With the hullabaloo about Trump and fascism, it is useful to review Hitler’s first months in power to get a sense of a real fascist regime.

Hitler came to power January 30, 1933, Trump on January 20, 2017, making easy a chronological comparison of their lead ups to power and their first months in power. The comparison shows how silly and hysterical it is to claim Trump represents fascism.

Hitler did not take power by entering into the primaries of a German version of the Republican Party. In complete contrast to Trump, he built, controlled, and ran under the banner of his …

Why Are Norwegians So Happy?

With apparently nothing more challenging to do with its time, the UN, since 2012, has been publishing an annual list of the happiest countries in the world.  The document is cheerfully titled, “The World’s Happiness Report.”  Not surprisingly, its 2017 findings place Norway at the head of the pack, followed closely by last year’s winner, Denmark.

Although such lists are always going to be accused of being grossly subjective or unfairly skewed, the six broad categories in which citizens of 154 countries were asked to assess themselves are: caring, freedom, generosity, honesty, income, and good governance.

The 2017 top ten countries, all …

Israel’s New Travel Ban

Dear Israeli Government:

You’ve recently banned foreigners who support boycotts against Israel or Israeli settlements from being allowed to enter Israel – even Jewish foreigners, a first for the self-proclaimed Jewish state After all, your “Law of Return” has allowed (and encouraged) Jewish foreigners to freely immigrate to Israel, even as multitudes of Palestinians have been banned from returning to their homes.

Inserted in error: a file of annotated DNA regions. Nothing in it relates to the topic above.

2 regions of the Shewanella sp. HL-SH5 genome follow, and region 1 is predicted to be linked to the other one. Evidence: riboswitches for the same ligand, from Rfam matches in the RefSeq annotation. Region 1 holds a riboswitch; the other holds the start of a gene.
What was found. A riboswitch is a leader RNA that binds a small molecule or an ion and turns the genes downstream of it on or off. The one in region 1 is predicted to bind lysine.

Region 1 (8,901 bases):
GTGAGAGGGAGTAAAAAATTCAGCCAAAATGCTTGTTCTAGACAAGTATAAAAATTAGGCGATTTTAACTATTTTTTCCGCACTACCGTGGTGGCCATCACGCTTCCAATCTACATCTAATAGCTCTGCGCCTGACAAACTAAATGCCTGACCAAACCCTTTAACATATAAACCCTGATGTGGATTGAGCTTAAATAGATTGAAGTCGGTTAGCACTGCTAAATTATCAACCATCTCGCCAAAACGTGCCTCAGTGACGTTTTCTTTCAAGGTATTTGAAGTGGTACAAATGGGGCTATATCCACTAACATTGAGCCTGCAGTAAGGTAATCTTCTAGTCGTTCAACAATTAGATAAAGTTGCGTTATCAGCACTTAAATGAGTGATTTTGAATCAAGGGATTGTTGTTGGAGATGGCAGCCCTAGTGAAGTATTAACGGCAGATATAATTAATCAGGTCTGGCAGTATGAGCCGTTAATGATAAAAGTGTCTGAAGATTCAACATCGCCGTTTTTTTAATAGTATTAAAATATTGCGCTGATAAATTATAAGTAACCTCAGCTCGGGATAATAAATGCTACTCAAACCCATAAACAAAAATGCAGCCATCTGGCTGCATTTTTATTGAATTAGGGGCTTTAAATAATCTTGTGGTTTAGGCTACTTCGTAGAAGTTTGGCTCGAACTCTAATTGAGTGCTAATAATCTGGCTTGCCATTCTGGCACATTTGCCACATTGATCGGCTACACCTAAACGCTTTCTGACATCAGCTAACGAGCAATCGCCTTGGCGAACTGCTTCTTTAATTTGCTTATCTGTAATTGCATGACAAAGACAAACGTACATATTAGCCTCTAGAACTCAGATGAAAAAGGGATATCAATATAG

People throughout the Western world have objected in outrage to your new law, particularly Jewish Westerners who have family and connections in Israel from whom they’ll be cut off in retaliation for their political positions.

Critics, even some who oppose boycotting Israel …

The Dead Don’t Rest

Han Kang’s Human Acts and the Gwangzu Uprising

South Korean author Han Kang has written two short novels translated into English in the past five years. In a time of global social movements for liberation like the mid-20th century, they would doubtless have been considered part of the literature of socio-political engagement. In the dyspeptic early 21st century, in the Age of Consequences that is now dawning, they are instead examples of what I would call a “literature of mourning.” What they are mourning for is the ever-less tenable idea that humanity is engaged in an irreversible process of triumph over its most destructive qualities.

Booker Prize winner The